McLean wan just as good
in the afternoon, reaching the turn
in 35 and winning on the twentyninth
green, at which point he was
four under 4s. <
Bob McDonald and William Mehlhorn
played mediocre g'?lf. but
never more than two holes a pan.
the big Scotchman winning at th
home green, his opponent be:n^
trapped on his drive.
Louis Teller led Charley Mayo.
l the English professional. - up. in
P the morning, and kept ahead i;i
the afternoon. Hairy Hampton,
with 37?35?72. led George Thompson
2 up in the m??rning. and wa.
4 up at the twenty-seventh hole.
Dougias Edgar had a 76 in the
morning and was 6 up <?n J ?; Sylvester.
who had 79. Edgar raced
along in the afternoon, rea ding the
turn in 34. being 11 up and 9 to play.
The summaries: Peter O'Hara,
Sha^'kamaxon. deteated A. Cunningham.
St. J.-. 5 and 4.
Georg,% McLean. Great Neck. N
T-. defeated T. Kennett. Olympia
Fields. 8 and 7.
Douglas Edgar. Atlanta, defeated
J. Sylvester. New York. 11 and 9.
R. McDonald. Bobolink, defeated
W. Mchlhorn. Tulsa. Ok'a , 1 up.
Harry Hampton. Richmond. Va .
defeated G. Thompson. New York.
6 and 4.
C. Hackney. Atlantic City, defeated
Jim lJarnes, St. Louis. .*? and 4
Louis Teilier. Boston, defeated C.
Mayo. Edgcwater, 4 and 2.
J. Hutchison, Glen View, defeated
L- Ayton, Evanston. 5 and 3,.
John A. Heydler, president of the
National League, has ordered ' the
latter part of the afternoon game ;
of July 5 between Ntw York and
Philadelphia, which was protested
by the Philadelphia team, played
over. The seventh, eighth and ninth
Innings will be replayed prior to the
scheduled game of S?pteember 4 between
thi* fame teams.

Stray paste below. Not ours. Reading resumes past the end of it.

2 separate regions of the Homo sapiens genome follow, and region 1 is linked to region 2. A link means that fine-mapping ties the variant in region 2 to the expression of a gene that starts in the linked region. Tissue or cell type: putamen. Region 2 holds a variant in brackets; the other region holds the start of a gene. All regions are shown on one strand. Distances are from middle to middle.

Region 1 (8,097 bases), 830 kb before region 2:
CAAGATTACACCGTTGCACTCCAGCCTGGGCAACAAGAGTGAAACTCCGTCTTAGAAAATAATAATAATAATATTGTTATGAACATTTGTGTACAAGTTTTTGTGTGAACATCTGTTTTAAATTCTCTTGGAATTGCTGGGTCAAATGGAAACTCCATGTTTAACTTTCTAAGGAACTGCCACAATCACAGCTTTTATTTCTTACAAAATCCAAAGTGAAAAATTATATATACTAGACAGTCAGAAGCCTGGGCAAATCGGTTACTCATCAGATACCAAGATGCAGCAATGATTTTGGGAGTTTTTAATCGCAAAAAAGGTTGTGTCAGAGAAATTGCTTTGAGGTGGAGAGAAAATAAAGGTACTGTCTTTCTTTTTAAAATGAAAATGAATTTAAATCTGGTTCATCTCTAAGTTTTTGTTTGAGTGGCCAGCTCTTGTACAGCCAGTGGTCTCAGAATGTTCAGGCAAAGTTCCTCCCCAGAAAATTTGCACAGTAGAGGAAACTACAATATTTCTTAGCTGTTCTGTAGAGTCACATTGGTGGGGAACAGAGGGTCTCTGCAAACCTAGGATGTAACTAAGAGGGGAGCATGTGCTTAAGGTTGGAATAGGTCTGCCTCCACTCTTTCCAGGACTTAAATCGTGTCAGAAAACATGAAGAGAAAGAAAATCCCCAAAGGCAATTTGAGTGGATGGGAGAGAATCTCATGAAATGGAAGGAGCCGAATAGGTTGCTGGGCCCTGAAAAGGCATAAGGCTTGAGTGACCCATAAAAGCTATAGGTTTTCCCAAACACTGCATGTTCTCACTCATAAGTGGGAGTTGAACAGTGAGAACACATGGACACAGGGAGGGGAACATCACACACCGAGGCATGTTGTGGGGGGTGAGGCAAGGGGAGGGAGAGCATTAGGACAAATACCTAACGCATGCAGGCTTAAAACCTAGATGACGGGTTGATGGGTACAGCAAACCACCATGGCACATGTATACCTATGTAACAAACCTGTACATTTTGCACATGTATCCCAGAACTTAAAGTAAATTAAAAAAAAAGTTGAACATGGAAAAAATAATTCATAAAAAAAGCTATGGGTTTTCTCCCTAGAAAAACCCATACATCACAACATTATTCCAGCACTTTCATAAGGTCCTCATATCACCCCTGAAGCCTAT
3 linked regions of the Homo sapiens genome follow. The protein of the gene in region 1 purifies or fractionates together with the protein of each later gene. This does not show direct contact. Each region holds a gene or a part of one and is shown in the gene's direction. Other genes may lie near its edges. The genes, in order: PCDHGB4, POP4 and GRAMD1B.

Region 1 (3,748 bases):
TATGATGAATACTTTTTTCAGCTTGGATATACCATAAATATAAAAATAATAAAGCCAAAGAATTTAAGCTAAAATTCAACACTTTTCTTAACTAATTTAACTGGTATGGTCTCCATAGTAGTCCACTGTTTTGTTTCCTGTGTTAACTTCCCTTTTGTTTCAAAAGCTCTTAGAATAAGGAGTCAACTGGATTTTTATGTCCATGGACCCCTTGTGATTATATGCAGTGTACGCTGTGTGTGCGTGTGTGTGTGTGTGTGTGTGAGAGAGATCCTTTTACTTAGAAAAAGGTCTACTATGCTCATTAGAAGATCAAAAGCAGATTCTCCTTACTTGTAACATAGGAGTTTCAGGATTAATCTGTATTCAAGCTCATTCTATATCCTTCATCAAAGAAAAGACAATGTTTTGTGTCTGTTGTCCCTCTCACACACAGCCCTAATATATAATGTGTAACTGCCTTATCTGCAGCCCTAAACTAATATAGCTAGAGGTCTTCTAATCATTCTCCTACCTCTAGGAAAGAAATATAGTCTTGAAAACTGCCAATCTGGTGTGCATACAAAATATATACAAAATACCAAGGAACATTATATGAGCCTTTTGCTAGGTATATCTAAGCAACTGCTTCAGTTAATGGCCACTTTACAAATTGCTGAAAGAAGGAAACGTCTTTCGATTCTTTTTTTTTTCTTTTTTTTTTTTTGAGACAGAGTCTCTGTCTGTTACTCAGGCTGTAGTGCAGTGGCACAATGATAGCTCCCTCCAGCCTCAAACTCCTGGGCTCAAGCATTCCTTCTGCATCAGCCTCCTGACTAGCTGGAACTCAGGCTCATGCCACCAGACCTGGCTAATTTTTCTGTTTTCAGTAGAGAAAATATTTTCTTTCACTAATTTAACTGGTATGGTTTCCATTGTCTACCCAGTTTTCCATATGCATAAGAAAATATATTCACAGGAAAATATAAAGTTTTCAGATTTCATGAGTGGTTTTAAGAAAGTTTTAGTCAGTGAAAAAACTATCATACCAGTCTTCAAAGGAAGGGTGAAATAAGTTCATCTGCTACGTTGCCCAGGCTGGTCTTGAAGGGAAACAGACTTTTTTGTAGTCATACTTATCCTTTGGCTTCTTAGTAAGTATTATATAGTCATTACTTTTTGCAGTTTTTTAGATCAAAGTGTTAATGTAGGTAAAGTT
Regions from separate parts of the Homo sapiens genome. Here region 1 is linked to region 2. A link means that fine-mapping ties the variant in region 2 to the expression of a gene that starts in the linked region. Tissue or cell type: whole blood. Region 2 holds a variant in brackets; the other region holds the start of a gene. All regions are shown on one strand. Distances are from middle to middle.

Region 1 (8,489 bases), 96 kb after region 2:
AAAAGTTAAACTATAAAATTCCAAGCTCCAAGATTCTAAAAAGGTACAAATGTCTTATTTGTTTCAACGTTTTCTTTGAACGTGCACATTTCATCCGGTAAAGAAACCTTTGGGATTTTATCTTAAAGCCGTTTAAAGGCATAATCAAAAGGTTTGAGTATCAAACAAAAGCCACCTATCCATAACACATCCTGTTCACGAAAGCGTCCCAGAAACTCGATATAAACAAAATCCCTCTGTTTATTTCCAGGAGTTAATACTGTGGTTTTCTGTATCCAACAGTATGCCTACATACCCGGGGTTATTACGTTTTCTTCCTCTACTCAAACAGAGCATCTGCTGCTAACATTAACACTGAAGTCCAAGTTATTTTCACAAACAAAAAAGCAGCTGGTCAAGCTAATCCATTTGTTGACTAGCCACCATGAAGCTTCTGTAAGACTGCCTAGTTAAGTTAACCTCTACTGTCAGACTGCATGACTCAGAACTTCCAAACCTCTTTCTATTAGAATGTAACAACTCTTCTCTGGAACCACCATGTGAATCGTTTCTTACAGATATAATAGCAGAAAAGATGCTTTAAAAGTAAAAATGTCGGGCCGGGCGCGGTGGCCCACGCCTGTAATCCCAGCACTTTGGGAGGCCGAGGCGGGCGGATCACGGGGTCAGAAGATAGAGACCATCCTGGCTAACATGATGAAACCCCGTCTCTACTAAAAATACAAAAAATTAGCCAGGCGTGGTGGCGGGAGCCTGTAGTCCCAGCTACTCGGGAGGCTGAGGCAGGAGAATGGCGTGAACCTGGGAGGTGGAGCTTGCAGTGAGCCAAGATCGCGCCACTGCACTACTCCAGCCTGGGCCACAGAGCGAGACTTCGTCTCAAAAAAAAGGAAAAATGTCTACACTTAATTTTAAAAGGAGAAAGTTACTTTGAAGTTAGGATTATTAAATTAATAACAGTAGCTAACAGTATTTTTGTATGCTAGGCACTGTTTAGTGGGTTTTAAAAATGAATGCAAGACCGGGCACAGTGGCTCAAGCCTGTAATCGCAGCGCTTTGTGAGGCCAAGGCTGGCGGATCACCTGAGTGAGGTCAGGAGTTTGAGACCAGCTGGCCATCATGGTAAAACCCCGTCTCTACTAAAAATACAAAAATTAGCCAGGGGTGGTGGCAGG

The state of th<^ game will be the
first half of the seventh inning, with
fctcngel on third and Fletcher on
Second, with two out and the score
$ to 0 in favor of New York. Flctch- I
er, who was removed from the game I
t>'"'ft*i*e of an altercation with th*
umpire, arising from this play, will!
be allowed to resume his position.
The cluh standing as well as the'
player averages will stand pending;
the official termination of the game. !
? The protest of Philadelphia arose
from the folio wittpr play: One man
out. Stengel on second and Fletcher
on first. Wrightstone hit a high fly
back of short, which Umpire Harri-j
ton ruled an infield fly and declared |
4 the batsman out. Left Fielder Burns, i
Apparently not hearing the umpire. I
made an attempt to trap the ball, i
Bancroft moving out of his way.
The ball fell to the ground, Stengel
advancing t?? third. Fletcher was!
called out when the ball was field-,
ed to Doyle on second. Base Umpire j
McCormick declaring the runner
forced out
Granfland Rice
about the court like a Russian
Any of.the motion pictured of Til- fc
den will show this extreme grace
'and the current issue of "American ~
Lawn Tennis" shows, on page 215.
just what I mean). Notice particularly
his left arm.
Tilden has an extremely artistic